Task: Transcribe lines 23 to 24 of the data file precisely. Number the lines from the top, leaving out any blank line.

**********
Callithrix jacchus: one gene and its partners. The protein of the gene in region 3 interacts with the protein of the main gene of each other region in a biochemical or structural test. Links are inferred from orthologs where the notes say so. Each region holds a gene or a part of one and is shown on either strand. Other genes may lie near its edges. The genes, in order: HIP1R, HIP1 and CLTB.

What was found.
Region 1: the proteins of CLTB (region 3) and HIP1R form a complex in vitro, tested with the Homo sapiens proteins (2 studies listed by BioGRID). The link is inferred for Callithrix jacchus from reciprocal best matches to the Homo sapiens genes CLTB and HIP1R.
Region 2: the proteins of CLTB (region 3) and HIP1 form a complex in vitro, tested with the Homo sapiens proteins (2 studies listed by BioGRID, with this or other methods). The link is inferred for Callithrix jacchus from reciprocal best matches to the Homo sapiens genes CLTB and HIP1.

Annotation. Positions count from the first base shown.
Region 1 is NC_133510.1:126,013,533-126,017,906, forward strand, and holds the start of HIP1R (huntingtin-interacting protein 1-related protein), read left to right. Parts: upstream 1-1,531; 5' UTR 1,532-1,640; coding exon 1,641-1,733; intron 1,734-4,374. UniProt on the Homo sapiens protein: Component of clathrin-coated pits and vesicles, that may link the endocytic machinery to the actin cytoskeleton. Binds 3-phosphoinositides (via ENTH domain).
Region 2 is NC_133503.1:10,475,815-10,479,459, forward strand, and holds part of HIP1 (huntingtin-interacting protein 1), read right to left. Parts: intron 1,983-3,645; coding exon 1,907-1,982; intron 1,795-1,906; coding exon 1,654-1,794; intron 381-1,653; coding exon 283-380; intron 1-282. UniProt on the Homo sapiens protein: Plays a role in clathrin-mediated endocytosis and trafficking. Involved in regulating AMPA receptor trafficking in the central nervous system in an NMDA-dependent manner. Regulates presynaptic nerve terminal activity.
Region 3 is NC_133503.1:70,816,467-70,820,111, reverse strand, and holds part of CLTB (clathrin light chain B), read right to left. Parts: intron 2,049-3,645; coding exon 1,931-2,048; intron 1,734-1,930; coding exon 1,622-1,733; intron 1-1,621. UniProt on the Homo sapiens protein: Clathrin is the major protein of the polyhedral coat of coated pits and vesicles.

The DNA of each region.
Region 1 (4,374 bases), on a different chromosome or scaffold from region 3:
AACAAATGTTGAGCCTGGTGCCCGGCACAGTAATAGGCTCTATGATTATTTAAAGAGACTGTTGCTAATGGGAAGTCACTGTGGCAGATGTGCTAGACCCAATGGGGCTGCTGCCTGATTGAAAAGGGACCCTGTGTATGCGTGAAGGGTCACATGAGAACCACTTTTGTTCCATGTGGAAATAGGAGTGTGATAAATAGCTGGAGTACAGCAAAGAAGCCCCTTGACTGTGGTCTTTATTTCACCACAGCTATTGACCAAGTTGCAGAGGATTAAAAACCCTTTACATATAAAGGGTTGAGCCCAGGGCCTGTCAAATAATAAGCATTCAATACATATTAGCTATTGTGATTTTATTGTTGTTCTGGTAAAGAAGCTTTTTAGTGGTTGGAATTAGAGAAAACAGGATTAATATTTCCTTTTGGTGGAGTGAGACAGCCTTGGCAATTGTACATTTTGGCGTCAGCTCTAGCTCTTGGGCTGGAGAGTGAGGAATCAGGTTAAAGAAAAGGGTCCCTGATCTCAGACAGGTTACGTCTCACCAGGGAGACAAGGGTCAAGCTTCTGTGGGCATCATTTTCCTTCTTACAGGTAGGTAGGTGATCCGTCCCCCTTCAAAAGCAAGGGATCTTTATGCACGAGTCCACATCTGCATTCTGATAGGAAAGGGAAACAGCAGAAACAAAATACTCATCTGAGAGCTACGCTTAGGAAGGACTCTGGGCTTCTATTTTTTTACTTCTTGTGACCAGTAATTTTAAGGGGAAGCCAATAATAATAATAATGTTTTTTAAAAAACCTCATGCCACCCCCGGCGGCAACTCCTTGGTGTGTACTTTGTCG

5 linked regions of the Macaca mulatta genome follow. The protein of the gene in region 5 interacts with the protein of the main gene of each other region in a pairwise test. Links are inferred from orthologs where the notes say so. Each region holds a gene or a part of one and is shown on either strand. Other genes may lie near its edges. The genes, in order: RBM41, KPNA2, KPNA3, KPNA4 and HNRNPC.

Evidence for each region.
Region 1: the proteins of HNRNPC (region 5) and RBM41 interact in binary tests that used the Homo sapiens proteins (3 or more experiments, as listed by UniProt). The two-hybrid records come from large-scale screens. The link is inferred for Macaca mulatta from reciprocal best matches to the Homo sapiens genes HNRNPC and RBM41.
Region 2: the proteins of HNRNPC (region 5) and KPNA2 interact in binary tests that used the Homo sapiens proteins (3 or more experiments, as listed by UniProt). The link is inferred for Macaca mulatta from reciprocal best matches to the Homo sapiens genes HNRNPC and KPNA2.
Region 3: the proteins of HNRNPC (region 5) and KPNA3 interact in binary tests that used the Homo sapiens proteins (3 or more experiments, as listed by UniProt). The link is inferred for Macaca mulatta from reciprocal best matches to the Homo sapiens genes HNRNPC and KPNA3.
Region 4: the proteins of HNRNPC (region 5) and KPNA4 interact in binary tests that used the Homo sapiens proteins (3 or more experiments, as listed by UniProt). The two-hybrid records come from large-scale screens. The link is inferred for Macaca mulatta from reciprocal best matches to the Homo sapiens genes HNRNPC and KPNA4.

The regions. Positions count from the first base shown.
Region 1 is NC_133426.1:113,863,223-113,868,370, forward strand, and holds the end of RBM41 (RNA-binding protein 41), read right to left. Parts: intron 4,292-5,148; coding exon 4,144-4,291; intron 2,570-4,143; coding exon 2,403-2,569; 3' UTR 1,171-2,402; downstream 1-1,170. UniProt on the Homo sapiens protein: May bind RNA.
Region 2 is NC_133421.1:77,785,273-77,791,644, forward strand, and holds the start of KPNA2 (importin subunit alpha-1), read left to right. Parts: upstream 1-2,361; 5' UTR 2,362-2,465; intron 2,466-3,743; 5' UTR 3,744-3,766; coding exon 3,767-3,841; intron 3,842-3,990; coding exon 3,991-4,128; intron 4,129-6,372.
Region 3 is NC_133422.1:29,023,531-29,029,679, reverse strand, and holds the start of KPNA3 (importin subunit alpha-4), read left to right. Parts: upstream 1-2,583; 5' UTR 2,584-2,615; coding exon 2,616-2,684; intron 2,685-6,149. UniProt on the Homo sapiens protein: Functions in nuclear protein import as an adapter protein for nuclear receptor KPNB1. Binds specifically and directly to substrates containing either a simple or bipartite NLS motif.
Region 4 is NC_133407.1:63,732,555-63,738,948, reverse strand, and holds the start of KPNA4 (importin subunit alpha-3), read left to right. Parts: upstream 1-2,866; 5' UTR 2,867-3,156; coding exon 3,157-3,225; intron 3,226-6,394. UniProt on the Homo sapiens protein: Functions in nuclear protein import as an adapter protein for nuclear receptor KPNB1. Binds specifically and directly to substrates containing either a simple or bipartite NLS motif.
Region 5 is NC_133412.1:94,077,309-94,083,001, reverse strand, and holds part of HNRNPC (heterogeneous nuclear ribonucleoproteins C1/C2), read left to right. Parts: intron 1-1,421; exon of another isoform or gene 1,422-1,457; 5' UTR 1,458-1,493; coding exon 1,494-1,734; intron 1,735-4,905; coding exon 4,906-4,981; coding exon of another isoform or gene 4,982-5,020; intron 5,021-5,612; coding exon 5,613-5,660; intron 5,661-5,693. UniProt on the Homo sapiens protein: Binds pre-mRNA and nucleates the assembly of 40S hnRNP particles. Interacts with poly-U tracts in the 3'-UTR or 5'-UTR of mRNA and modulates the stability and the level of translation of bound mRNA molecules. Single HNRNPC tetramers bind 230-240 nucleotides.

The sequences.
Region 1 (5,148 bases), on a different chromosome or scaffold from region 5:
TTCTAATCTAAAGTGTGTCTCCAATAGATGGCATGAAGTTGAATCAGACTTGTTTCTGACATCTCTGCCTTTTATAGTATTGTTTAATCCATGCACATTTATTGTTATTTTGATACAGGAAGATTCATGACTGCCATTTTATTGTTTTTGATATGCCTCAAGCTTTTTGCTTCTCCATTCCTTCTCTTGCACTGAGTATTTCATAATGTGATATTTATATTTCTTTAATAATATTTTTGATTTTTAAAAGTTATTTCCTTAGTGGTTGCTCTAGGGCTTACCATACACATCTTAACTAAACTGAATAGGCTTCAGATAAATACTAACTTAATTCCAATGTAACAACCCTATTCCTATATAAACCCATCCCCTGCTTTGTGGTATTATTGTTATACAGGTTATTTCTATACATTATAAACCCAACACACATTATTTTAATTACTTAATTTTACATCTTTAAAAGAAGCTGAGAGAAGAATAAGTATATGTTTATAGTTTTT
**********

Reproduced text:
Region 5 is NC_133412.1:94,077,309-94,083,001, reverse strand, and holds part of HNRNPC (heterogeneous nuclear ribonucleoproteins C1/C2), read left to right. Parts: intron 1-1,421; exon of another isoform or gene 1,422-1,457; 5' UTR 1,458-1,493; coding exon 1,494-1,734; intron 1,735-4,905; coding exon 4,906-4,981; coding exon of another isoform or gene 4,982-5,020; intron 5,021-5,612; coding exon 5,613-5,660; intron 5,661-5,693. UniProt on the Homo sapiens protein: Binds pre-mRNA and nucleates the assembly of 40S hnRNP particles. Interacts with poly-U tracts in the 3'-UTR or 5'-UTR of mRNA and modulates the stability and the level of translation of bound mRNA molecules. Single HNRNPC tetramers bind 230-240 nucleotides.

The sequences.